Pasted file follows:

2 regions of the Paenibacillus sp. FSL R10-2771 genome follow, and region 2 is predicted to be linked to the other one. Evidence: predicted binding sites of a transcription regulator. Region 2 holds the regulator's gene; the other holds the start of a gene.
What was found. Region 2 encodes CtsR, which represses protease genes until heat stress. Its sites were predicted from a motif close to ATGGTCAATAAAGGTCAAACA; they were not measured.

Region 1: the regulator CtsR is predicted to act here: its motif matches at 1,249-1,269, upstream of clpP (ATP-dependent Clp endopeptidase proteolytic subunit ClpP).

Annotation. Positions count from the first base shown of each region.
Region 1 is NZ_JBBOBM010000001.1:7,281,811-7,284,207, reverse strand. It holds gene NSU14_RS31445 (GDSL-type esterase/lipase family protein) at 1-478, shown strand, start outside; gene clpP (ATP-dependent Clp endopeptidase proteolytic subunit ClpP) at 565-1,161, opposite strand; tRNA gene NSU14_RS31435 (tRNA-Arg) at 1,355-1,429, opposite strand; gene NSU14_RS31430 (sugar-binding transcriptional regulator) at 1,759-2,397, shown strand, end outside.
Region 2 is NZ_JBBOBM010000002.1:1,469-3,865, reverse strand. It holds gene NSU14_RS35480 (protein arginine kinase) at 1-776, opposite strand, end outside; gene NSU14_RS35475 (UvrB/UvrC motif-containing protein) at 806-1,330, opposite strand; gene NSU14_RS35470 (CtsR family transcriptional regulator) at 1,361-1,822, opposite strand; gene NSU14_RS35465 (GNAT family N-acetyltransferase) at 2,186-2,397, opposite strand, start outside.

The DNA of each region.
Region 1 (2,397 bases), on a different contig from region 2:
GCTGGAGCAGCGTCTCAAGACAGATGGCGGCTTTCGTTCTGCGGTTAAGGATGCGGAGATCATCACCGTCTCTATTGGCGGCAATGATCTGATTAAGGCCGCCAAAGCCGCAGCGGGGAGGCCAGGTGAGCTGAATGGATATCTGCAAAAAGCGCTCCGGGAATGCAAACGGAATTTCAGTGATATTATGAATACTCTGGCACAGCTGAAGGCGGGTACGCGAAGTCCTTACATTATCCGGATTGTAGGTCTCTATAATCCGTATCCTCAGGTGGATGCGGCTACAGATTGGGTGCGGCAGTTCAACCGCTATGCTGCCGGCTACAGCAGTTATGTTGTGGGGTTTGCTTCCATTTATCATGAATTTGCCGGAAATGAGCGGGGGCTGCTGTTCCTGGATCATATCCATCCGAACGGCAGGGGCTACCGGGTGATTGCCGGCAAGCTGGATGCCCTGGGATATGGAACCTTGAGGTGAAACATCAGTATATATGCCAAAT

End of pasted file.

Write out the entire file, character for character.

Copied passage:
2 regions of the Paenibacillus sp. FSL R10-2771 genome follow, and region 2 is predicted to be linked to the other one. Evidence: predicted binding sites of a transcription regulator. Region 2 holds the regulator's gene; the other holds the start of a gene.
What was found. Region 2 encodes CtsR, which represses protease genes until heat stress. Its sites were predicted from a motif close to ATGGTCAATAAAGGTCAAACA; they were not measured.

Region 1: the regulator CtsR is predicted to act here: its motif matches at 1,249-1,269, upstream of clpP (ATP-dependent Clp endopeptidase proteolytic subunit ClpP).

Annotation. Positions count from the first base shown of each region.
Region 1 is NZ_JBBOBM010000001.1:7,281,811-7,284,207, reverse strand. It holds gene NSU14_RS31445 (GDSL-type esterase/lipase family protein) at 1-478, shown strand, start outside; gene clpP (ATP-dependent Clp endopeptidase proteolytic subunit ClpP) at 565-1,161, opposite strand; tRNA gene NSU14_RS31435 (tRNA-Arg) at 1,355-1,429, opposite strand; gene NSU14_RS31430 (sugar-binding transcriptional regulator) at 1,759-2,397, shown strand, end outside.
Region 2 is NZ_JBBOBM010000002.1:1,469-3,865, reverse strand. It holds gene NSU14_RS35480 (protein arginine kinase) at 1-776, opposite strand, end outside; gene NSU14_RS35475 (UvrB/UvrC motif-containing protein) at 806-1,330, opposite strand; gene NSU14_RS35470 (CtsR family transcriptional regulator) at 1,361-1,822, opposite strand; gene NSU14_RS35465 (GNAT family N-acetyltransferase) at 2,186-2,397, opposite strand, start outside.

The DNA of each region.
Region 1 (2,397 bases), on a different contig from region 2:
GCTGGAGCAGCGTCTCAAGACAGATGGCGGCTTTCGTTCTGCGGTTAAGGATGCGGAGATCATCACCGTCTCTATTGGCGGCAATGATCTGATTAAGGCCGCCAAAGCCGCAGCGGGGAGGCCAGGTGAGCTGAATGGATATCTGCAAAAAGCGCTCCGGGAATGCAAACGGAATTTCAGTGATATTATGAATACTCTGGCACAGCTGAAGGCGGGTACGCGAAGTCCTTACATTATCCGGATTGTAGGTCTCTATAATCCGTATCCTCAGGTGGATGCGGCTACAGATTGGGTGCGGCAGTTCAACCGCTATGCTGCCGGCTACAGCAGTTATGTTGTGGGGTTTGCTTCCATTTATCATGAATTTGCCGGAAATGAGCGGGGGCTGCTGTTCCTGGATCATATCCATCCGAACGGCAGGGGCTACCGGGTGATTGCCGGCAAGCTGGATGCCCTGGGATATGGAACCTTGAGGTGAAACATCAGTATATATGCCAAAT